Ronald Ojeda
Ronald Ojeda Ronald Ojeda

Ronald Ojeda, a Venezuelan dissident who had been missing for over a week in Chile, was found dead on Friday. Law enforcement officials found Ojeda's body in Maipú, an area in the metropolitan area of Santiago, the Chilean capital.

The finding was confirmed by prosecutor Héctor Barrios, who said Ojeda was killed between "seven and ten days ago, coinciding with the date of the kidnapping." "During the afternoon we found a body inside a suitcase and buried under cement," he had said before confirming it was Ojeda.

Barrios labeled the operation as a "complex one, with ties to organized crime," and said a 17-year-old Venezuelan who is in the country illegally has been arrested in connection with the killing. He added that there are other outstanding arrest warrants and that law enforcement has conducted raids in different areas of Santiago.

Ojeda, a former member of the Venezuelan army who defected and denounced Maduro, was kidnapped last Wednesday by a group of people pretending to be members of the Chilean police.

The government has become a plaintiff in the case, signaling its interest in finding out what happened. So far, the Gabriel Boric administration hasn't drawn any conclusions but said it does not rule out any hypotheses.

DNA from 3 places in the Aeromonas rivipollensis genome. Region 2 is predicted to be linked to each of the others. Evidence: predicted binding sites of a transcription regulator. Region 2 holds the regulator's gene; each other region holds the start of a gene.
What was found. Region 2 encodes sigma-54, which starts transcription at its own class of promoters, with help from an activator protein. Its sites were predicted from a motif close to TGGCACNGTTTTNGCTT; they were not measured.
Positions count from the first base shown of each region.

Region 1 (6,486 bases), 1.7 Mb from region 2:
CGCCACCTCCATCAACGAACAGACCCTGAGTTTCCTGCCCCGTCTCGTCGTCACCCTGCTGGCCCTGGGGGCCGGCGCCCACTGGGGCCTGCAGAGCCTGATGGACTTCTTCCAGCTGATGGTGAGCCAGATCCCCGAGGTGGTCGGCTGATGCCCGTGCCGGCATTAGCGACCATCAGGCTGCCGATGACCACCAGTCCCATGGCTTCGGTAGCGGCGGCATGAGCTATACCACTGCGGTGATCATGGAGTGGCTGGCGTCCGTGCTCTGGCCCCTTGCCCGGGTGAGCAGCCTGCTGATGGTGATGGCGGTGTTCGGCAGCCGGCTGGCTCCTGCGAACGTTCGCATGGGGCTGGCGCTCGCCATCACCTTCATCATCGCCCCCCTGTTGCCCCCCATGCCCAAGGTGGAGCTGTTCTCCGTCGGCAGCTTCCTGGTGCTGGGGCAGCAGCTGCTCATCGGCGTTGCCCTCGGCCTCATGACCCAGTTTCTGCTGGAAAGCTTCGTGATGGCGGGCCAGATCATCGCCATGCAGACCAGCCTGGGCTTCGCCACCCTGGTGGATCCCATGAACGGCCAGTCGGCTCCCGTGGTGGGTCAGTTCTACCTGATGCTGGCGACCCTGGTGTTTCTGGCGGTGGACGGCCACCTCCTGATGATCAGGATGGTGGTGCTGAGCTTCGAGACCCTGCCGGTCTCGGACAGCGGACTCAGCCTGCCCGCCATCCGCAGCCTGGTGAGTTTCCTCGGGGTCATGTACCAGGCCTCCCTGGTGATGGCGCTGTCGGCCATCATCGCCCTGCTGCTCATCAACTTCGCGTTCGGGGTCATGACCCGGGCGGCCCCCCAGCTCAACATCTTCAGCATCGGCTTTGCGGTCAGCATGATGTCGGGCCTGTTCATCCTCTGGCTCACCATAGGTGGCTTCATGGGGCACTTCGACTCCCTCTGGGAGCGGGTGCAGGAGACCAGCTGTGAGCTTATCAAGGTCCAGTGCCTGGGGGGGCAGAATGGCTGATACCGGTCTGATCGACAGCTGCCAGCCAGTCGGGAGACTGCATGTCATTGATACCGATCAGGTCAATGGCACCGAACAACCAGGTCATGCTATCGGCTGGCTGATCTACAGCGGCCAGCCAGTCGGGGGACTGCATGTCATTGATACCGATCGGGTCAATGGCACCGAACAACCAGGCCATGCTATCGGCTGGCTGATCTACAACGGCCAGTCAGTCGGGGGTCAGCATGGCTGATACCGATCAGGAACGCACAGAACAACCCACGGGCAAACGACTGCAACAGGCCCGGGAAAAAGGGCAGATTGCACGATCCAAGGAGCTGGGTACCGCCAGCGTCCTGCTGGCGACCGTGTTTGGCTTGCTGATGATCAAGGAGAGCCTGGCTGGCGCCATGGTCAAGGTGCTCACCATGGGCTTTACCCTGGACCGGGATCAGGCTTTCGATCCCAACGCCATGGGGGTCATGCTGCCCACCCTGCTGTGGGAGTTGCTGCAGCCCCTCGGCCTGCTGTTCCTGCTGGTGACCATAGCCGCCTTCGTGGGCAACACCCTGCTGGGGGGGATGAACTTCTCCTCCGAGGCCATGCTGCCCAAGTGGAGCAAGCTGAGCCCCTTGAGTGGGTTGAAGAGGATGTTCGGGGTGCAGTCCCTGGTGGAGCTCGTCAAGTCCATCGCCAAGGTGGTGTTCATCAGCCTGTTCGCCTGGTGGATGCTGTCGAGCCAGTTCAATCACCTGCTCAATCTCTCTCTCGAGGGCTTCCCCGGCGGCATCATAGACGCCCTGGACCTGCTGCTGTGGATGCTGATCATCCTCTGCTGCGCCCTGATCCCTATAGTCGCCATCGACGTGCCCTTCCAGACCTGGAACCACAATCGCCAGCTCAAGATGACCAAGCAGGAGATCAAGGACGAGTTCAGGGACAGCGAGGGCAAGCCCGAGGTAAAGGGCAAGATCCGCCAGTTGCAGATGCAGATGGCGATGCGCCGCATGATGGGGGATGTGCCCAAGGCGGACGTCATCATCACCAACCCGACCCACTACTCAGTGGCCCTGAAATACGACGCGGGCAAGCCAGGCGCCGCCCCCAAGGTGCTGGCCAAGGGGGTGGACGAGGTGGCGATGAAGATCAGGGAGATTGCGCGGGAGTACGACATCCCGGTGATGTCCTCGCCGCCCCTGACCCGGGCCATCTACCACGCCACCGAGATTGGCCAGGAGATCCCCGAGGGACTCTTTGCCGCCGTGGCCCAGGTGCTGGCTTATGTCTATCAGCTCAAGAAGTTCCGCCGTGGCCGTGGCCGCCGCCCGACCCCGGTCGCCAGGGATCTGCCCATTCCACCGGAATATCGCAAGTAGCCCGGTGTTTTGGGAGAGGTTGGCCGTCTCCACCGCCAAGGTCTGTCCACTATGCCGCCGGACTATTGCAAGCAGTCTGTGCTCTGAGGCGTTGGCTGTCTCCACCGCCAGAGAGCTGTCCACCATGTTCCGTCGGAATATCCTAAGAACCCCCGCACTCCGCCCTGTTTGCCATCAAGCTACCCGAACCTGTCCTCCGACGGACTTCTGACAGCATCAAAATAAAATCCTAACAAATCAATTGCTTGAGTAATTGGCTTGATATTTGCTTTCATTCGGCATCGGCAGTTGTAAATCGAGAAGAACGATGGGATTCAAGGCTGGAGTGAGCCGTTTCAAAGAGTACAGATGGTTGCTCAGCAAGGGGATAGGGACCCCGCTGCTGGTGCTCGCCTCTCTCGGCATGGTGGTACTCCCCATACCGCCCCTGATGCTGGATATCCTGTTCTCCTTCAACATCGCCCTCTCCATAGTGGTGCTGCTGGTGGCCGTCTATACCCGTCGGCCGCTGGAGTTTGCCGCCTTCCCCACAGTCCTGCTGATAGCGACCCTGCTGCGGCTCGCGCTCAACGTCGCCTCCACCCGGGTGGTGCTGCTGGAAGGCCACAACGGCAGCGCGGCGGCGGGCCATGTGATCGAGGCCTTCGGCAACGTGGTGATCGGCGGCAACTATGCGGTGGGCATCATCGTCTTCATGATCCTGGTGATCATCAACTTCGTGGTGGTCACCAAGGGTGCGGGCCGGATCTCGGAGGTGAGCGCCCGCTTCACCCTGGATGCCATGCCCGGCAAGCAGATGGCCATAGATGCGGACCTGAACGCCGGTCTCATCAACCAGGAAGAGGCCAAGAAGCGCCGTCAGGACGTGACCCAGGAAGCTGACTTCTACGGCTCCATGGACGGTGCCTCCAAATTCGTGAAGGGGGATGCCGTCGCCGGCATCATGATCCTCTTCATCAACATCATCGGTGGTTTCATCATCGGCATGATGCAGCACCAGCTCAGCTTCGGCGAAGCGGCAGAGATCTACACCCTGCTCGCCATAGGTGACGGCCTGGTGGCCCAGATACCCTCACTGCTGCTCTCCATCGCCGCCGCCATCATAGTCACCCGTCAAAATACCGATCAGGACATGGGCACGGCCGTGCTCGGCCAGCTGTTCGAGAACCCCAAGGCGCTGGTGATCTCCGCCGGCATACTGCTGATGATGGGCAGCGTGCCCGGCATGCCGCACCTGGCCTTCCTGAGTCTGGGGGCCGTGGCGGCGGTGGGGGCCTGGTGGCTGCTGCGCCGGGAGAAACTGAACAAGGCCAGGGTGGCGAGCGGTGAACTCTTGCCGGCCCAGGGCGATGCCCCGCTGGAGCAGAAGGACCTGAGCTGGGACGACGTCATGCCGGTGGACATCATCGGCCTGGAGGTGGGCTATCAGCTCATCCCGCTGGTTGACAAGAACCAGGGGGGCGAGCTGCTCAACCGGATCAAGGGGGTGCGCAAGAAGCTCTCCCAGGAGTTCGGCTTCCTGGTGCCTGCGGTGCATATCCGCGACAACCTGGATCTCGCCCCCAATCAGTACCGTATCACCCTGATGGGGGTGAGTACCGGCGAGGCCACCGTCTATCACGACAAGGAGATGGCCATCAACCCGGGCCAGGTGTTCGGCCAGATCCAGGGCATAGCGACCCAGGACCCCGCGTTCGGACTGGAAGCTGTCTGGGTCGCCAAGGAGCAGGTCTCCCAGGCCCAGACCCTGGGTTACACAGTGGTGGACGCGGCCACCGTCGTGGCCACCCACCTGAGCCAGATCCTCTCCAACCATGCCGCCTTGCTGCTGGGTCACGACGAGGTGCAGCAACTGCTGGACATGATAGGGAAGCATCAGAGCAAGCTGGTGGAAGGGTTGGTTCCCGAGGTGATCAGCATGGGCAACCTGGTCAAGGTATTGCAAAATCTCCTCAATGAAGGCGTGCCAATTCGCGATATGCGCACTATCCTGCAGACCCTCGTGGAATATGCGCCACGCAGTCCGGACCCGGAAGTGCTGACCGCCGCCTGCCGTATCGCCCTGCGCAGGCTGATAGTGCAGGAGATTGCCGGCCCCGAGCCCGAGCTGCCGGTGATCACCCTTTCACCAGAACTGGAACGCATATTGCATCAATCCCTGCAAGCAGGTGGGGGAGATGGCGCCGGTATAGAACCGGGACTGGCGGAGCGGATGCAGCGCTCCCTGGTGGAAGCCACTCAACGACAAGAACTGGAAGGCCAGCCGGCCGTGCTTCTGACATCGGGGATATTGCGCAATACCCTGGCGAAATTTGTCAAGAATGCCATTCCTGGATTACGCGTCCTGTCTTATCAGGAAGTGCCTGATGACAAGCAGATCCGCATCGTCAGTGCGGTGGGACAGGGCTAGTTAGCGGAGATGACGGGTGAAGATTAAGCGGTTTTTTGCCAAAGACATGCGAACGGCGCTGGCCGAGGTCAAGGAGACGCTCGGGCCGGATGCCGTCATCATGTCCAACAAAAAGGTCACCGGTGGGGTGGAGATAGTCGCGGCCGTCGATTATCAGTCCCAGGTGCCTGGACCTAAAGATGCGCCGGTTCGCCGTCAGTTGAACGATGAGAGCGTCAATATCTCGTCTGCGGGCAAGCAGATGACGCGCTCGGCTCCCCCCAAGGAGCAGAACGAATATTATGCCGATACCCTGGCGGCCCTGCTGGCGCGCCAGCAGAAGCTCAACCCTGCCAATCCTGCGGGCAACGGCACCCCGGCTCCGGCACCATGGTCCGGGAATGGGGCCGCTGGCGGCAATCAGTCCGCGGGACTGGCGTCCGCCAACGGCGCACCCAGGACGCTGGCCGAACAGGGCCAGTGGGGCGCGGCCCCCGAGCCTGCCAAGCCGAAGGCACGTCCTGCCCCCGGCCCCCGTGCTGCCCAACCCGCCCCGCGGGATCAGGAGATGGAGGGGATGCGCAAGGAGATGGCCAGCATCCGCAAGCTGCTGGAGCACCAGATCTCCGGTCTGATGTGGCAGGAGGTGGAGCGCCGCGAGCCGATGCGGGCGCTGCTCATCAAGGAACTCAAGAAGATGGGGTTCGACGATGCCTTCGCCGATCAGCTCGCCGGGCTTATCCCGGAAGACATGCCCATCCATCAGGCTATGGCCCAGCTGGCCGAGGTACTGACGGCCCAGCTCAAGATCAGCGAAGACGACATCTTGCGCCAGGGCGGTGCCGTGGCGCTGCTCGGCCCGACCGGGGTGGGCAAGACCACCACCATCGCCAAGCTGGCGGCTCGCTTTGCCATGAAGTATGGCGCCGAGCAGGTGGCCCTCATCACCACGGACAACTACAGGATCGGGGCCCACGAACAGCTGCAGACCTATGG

The government had also ordered all border checkpoints be reinforced upon the possibility that Ojeda had been removed from the country, and requested collaboration from Interpol.

Even though the investigation has not pointed any fingers so far, El País outlet recalled that these kind of killings have been linked to Los Gallegos, an organized crime group considered to be the operating arm of Venezuela's Tren de Aragua.

Opposition members have argued that Ojeda was a target of the Maduro government, pointing to the fact that his name was on a list published in late January along with other ex military members who, according to the Venezuelan government, were "involved in conspiracies" aimed at assassinating president Nicolás Maduro.

The plot, which the government says was dubbed "white bracelet," is the same one for which it arrested human rights activist Rocío San Miguel earlier this month. The decision catalyzed even more political turmoil, as Maduro expelled a United Nations mission from the country after it voiced concern about it and said that its "wave of repression" was against international law. The Biden administration has also condemned the detention and urged the administration to immediately release the activist.

Ojeda was arrested by the Maduro government in 2017. Back then, he was accused along with three other military members of being involved in "conspiratorial acts and the planning of terrorist actions." They were formally accused of rebellion, mutiny and treason.

Ojeda escaped in November 2017 while being transported and, once safe, said he had been subjected to torture while in prison. He left for Chile shortly after and has been advocating against Maduro ever since. The Chilean government granted him political asylum in 2023.

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